**From:** Sainath Nimmagadda (*sainath@lsil.com*)

**Date:** Mon Mar 26 2001 - 09:21:54 PST

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Dear all,

Remember this recent thread? Following up on this somewhat complex

topic, I went to select experts, thru personal communication, across the

globe. Let us share the responses received so far.

First response is from Dr. Franzon and the second from Dr. Wong. (Well,

that is the order in which I received them)

Dr. Franzon and Dr. Wong, we appreciate your taking time and thank you

for your valuable inputs.

Best regards,

Sainath

-------------------------------------------------------

Quite humbly, I simply reflect Howards first point (minimum energy).

The

Universe is lazy and current will take the path of least Impedance (ie.

complex power P=VI = ZI^2, so minimum power = miniumum Z), so that it

has

to do the least work.

Z=sqrt(R+jwL/G+jwC). Assuming current path does not affect C much, then

the current path takes the path of lowest R+jWL. If R is low, then that

becomes path of least L. Note, we are referring to total loop

inductance.

Note that if R is high (e.g. on chip) then current does NOT take the

path

of lowest L, but least R+jwL - the current distn changes with frequency.

Also, note that this also explains the skin effect. When wL is high,

because w is high, then the current spreads to the skin to drop L at

the expense of R.

I hope that clarifies. Feel free to forward this to the list. I am

travelling and in a touch of a rush.

Regards

Paul

----------------------------------------------------------------

Sainath,

In generally, current will flow through the path with the lowest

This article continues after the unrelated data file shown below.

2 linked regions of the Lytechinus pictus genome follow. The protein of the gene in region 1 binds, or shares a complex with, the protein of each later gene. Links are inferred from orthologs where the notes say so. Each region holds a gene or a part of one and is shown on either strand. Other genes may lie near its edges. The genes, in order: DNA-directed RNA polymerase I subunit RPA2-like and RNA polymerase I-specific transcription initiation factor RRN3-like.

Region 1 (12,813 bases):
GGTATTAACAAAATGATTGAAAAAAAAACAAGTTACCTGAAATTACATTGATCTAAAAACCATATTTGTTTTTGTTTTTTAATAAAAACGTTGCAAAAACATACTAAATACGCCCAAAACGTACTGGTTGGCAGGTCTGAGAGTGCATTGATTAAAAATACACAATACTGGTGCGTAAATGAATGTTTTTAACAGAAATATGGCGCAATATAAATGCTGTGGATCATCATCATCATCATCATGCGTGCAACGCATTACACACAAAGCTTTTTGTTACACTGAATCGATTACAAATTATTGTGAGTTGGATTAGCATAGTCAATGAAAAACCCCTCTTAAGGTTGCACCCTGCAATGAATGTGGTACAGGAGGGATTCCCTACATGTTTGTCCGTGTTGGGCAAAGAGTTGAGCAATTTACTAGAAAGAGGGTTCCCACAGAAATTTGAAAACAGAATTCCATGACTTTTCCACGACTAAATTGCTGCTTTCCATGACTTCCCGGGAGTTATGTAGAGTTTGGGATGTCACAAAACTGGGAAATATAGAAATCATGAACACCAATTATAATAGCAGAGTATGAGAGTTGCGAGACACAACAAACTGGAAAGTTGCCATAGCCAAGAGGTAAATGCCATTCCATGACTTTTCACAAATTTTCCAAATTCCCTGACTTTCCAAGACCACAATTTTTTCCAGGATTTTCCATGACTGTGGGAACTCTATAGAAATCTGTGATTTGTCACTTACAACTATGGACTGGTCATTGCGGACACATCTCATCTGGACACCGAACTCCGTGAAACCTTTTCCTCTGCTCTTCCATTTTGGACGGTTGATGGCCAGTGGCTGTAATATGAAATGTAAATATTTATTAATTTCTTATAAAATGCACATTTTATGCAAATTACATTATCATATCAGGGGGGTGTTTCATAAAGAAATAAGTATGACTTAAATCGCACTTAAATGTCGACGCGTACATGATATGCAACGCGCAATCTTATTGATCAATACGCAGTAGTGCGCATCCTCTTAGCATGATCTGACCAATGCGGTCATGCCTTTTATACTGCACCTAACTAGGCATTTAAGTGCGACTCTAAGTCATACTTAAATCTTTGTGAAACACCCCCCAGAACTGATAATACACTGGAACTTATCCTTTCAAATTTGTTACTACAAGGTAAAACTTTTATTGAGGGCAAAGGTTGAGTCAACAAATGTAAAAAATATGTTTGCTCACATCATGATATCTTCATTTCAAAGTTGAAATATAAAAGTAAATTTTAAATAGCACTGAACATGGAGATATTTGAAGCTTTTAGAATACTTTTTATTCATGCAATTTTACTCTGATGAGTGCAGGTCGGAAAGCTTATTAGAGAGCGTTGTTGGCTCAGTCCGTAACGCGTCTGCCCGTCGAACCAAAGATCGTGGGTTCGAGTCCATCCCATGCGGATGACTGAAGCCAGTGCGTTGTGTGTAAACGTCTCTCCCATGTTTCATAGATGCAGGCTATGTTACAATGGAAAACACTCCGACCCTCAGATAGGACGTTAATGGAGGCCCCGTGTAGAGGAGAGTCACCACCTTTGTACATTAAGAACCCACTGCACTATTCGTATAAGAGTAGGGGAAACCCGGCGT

IMPEDANCE.

At low frequencies when the capacitors are open circuits and the

inductors

are short circuits, current will flow through the path with the lowest

RESISTANCE. This leads to problem such as current crowding around

corner.

At high frequencies when the capacitors and inductance can longer be

ignored, the path with the lowest IMPEDANCE may depend on the signal

frequency. For example, cross-talk capacitance may become low impedance

path and short out the current path, whereas inductive line may become

high

impedance and prevent current flow. To further complicate the issue,

inductance depends on the dimension of the current loop (i.e., the

signal

line and the return path) and may be a function of frequency if the path

with the lowest impedance changes.

In principle, if one can generate the resistance, capacitance (including

self and cross-talk) and inductance (including self and mutual) matrixes

for the entire interconnect network, one can solve for the current

path. In practice, it will be too complex to model the entire chip.

One

can only model a small section of the chip at a time. This is

acceptable

for the capacitance matrix since electric field is typically terminated

at

neighboring structures. Magnetic field, on the other hand, can reach

structures few hundred microns away, and hence greatly complicates the

inductance matrix.

At even higher frequencies, the lumped element approach (i.e., treating

the

interconnect as R, L and C) begins to breakdown, one will need to solve

the

Maxwell equations with EM solver. Phenomenon such as skin effect,

substrate loss can no longer be ignored.

I hope this explanation helps.

Regards,

Simon

----------------------------------------------------------

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**Next message:**Aubrey_Sparkman@Dell.com: "RE: [SI-LIST] : internal timestep too small in transient analysis"**Previous message:**Kim Helliwell: "Re: [SI-LIST] : internal timestep too small in transient analysis"**Next in thread:**Aubrey_Sparkman@Dell.com: "RE: [SI-LIST] : Re: approximations for partial self inductance"**Maybe reply:**Aubrey_Sparkman@Dell.com: "RE: [SI-LIST] : Re: approximations for partial self inductance"**Maybe reply:**Reid, Chris: "RE: [SI-LIST] : Re: approximations for partial self inductance"**Maybe reply:**Reid, Chris: "RE: [SI-LIST] : Re: approximations for partial self inductance"**Maybe reply:**Grossman, Brett: "RE: [SI-LIST] : Re: approximations for partial self inductance"

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